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4 December 2014, Gateway House

Why oil won’t worry India in 2015

Last week, petroleum prices reached a five-year low, and the fall is likely to last as new production and alternative sources enter the market. India, which has a huge petroleum products bill, now has a chance to shock-proof its economy, diversify dependence away from West Asia, and become energy-efficient

Fellow, Energy & Environment Studies Programme

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Remember a monsoon, 30 years ago, when an Arab national staying at the Oberoi hotel in south Mumbai made the headlines for smashing his room window with a chair , so he could feel the rain on himself? For him, it was an act of emotion—he had never experienced rain before. He got away with what others would consider vandalism, because India was totally dependent on West Asian oil for energy, and the Arabs had to be appeased.

Now, three decades later, the situation may be reversing. India is a valued consumer of Arab oil, and it may in turn need to be appeased.

Last week, petroleum prices touched a new five-year low of $72.5 per barrel after the Organization of Petroleum Exporting Countries (OPEC) decided against reducing production.[1] The 35% price drop is a huge relief for India, since petroleum products are a third of the national import bill, and cost the country $165 billion dollars annually.[2]

The price fall has multiple benefits: a narrower current account and fiscal deficit due to cheaper oil imports, and reduced prices at the pump for consumers who will now pay less for food grains, vegetables, cement, and steel.

But will this price level hold? Will 2015 be the year when oil prices cease to matter for India?  Judging by history, it can be.

Before oil prices began to rise in 2003, causing India—and the world—financial stress, a 20-year stable run at $20 per barrel had fuelled global growth. But a generation of low and stable prices also resulted in a slacking off of new oil exploration and production efforts. The returns did not justify the expensive exploration investments.  So OPEC gained market share, from 30% of global production in 1983 to over 40% by the end of the 1990s.[3]

Then the cycle turned: the lack of alternatives to OPEC and the accelerating oil demand through the 1990s pushed oil prices up again, starting in 2003, to $110 this June.

High oil prices released a flurry of global investments in new exploration and in alternatives, which became financially rewarding. This is evident from the large oil and gas discoveries that were made in Uganda, Mozambique, and Brazil in the last decade. Uganda wasn’t known to have any appreciable hydrocarbon reserves. But in 2006, UK-based Tullow struck oil in Uganda—an estimated 6.5 billion barrels of reserves.[4] Similar large discoveries of natural gas have been made in Mozambique, which can be brought to the world market as liquefied natural gas (LNG).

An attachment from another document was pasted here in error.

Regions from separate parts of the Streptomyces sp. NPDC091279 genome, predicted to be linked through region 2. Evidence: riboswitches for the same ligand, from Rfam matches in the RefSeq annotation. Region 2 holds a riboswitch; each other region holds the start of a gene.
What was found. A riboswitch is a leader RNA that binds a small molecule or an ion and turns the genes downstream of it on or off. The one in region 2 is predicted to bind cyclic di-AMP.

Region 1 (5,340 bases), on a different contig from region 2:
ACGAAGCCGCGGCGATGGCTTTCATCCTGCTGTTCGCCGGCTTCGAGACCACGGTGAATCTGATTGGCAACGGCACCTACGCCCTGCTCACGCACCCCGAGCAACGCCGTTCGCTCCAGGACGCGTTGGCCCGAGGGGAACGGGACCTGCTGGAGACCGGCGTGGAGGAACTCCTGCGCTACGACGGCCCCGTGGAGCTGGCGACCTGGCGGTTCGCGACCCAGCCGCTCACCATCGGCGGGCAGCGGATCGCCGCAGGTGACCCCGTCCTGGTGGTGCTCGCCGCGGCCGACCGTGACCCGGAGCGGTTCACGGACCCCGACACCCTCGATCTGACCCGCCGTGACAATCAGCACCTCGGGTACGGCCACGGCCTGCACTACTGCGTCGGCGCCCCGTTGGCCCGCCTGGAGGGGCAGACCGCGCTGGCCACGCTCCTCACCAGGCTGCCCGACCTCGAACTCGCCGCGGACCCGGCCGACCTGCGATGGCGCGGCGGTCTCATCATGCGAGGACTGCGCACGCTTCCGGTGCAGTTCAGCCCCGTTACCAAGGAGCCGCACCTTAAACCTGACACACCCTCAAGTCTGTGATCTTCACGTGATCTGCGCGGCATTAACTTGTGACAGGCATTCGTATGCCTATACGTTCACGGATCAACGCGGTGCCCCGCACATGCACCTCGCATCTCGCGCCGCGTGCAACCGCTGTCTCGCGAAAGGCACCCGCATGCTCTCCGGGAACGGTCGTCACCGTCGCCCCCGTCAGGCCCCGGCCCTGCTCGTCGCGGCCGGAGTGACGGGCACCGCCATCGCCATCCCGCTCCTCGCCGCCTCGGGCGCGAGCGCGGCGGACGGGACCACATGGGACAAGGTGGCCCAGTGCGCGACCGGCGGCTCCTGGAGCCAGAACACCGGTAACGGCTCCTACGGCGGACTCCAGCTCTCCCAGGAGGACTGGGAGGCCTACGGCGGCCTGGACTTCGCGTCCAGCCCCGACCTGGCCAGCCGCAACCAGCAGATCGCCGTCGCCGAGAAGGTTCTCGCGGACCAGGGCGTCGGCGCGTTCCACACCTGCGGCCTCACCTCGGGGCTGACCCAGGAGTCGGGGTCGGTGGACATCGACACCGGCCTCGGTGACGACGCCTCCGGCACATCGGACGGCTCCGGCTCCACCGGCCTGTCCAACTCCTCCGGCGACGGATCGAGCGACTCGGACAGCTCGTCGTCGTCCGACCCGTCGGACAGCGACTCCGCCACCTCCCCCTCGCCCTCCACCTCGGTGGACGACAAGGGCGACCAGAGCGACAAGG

But the largest new finds, both conventional and unconventional, have come from the Americas. Brazil, already an important oil producer, has added a total of 5 billion barrels to its oil reserves over the past decade. Shale gas in the U.S., the oil sands of Canada (reserves at 167.8 billion barrels), and the Orinoco heavy crude of Venezuela (reserves of 220 billion barrels), are examples.[5] Canada and Venezuela alone account for a quarter of the world’s oil. Argentina also has large shale oil and gas reserves.

Technology has brought about dramatic improvements. Cheaper and more plentiful natural gas is now used as vehicle fuel. From 2008 to 2013, the number of natural gas-driven vehicles globally has gone up almost 80% to 17.73 million.[6]  It is still only 2% of all vehicles, but increasing. Additionally, the focus on energy efficiency has been intense, especially in advanced economies like the U.S., Japan, Germany, UK, France, Spain, and Italy. In 2003, they accounted for 43% of world oil consumption, but a decade later, but by 2013, it was 34%—a drop of 3.5 million barrels per day.[7]

The boom-bust pattern is predictable.  The oil shocks of the 1970s led to lower energy prices. But the same lethargy in exploration set in, and after a generation, the global oil market found itself at the same spot—lacking alternatives, and at higher price levels.

This time too, the pattern is similar, but with two additional considerations:

  1. 1. China, the second largest oil consumer in the world, may be nearing its consumption peak. Its infrastructure build-out is complete, and growth is starting to slow. In the recently inked U.S.-China climate deal[8] it pledged to peak its emissions by 2030. India’s smaller economy is less energy-intensive, and is unlikely to impact the global oil market in any major way—at least in the near future.